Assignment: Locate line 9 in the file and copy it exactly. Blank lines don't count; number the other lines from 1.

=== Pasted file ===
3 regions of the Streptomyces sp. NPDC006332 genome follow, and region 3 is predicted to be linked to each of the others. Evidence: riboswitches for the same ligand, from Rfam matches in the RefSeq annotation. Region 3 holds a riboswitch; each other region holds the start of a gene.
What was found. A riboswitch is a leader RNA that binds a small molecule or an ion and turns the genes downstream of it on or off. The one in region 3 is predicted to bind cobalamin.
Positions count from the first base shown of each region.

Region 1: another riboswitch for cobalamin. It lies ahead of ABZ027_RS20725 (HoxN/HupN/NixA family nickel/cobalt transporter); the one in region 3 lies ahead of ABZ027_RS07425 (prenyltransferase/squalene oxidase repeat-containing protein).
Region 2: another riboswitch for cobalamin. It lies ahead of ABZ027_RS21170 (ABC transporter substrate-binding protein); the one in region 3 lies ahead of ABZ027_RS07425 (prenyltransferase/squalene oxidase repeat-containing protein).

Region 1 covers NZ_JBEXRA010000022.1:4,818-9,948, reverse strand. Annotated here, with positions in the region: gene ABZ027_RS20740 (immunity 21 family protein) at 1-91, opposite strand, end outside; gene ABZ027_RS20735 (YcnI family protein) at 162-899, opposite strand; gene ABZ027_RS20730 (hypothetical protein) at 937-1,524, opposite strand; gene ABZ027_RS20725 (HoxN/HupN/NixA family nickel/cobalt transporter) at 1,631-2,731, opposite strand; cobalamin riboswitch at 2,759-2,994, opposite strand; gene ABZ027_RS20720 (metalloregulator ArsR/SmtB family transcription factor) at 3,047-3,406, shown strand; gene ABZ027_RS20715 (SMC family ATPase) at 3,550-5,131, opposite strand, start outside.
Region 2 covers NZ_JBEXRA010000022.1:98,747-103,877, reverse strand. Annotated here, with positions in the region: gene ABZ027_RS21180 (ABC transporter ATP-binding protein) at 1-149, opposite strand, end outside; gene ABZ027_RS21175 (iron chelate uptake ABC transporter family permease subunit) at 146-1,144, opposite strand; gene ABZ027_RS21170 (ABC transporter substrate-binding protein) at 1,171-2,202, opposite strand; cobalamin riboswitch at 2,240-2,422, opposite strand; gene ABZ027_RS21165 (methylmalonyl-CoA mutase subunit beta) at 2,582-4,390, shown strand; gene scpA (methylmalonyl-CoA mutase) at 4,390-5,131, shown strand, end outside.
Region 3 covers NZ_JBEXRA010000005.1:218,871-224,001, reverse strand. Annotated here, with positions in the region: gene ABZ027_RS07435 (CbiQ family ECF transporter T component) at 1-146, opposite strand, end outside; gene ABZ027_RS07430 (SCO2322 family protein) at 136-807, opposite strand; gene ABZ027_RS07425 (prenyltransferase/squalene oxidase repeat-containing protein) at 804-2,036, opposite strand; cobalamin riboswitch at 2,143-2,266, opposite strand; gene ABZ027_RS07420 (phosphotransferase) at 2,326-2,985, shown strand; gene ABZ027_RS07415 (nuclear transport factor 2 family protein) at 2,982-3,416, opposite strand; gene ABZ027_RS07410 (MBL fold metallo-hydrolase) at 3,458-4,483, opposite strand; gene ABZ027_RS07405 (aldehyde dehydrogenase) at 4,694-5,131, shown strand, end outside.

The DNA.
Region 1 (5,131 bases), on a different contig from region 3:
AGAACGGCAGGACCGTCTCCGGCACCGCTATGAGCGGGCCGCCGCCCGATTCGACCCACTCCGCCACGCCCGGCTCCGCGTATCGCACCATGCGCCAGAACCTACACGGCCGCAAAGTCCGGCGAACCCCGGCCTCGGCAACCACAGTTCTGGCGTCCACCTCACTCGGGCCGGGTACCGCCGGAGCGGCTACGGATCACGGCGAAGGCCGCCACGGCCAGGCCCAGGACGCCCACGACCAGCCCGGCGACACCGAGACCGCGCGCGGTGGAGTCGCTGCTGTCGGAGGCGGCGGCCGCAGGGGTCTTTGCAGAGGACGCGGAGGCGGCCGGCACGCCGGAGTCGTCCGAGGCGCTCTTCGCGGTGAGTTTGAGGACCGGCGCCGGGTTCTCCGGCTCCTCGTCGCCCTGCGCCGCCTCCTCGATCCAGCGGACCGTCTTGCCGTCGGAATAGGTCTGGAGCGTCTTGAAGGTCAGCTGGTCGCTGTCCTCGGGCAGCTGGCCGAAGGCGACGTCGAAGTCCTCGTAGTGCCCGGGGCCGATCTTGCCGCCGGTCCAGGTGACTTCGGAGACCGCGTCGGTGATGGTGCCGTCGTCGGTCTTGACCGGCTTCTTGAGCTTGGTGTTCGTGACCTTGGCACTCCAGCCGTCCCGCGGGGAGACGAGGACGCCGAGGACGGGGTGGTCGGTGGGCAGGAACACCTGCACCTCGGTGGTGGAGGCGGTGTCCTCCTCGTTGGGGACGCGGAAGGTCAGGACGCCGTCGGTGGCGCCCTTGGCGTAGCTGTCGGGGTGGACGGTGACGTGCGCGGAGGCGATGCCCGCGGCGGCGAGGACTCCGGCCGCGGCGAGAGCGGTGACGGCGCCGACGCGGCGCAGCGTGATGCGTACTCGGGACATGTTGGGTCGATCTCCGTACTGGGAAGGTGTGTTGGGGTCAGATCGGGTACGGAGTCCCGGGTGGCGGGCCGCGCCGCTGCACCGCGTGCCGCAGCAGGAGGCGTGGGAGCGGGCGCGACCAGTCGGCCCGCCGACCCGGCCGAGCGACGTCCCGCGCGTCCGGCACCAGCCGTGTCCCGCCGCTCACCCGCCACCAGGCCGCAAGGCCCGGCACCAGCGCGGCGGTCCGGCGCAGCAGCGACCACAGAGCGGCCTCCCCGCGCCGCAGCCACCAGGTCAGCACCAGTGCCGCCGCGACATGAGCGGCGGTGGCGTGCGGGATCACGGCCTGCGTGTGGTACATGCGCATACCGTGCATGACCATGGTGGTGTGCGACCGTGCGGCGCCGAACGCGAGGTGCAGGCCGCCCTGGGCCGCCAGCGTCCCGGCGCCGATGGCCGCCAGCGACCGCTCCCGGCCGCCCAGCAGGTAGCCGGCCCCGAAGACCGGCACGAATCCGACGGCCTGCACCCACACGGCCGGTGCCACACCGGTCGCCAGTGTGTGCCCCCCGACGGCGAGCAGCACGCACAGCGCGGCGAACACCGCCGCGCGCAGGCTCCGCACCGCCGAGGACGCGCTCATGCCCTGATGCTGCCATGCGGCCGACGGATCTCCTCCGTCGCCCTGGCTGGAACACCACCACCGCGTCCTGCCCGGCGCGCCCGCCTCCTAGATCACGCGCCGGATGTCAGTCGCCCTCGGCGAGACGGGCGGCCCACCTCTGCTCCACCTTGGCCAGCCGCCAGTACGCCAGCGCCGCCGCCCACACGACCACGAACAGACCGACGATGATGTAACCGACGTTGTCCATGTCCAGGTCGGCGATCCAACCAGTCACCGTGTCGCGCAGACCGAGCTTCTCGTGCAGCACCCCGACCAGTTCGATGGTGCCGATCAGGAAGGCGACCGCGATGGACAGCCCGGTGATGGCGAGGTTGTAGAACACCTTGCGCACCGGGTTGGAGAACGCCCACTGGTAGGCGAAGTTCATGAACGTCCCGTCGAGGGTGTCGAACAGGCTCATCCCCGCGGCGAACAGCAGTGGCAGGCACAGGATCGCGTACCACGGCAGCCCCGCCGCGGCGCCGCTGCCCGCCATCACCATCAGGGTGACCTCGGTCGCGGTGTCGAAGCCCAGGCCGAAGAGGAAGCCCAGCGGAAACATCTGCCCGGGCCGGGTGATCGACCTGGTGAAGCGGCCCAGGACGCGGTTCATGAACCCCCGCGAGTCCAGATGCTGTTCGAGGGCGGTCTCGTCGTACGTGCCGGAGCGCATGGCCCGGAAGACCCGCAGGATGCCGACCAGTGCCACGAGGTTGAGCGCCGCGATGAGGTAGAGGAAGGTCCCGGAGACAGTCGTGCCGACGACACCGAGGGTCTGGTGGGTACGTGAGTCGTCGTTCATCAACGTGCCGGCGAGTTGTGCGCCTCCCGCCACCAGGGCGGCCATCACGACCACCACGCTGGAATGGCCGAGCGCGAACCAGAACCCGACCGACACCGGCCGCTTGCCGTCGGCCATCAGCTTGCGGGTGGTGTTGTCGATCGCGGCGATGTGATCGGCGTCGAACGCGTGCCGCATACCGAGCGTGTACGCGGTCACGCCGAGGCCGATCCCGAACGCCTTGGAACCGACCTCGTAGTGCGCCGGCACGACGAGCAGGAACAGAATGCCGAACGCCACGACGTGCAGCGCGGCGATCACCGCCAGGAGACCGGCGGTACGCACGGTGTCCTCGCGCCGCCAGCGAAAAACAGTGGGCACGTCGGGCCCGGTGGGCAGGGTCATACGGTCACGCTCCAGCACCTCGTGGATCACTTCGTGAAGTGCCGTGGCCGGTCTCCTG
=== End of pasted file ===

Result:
The DNA.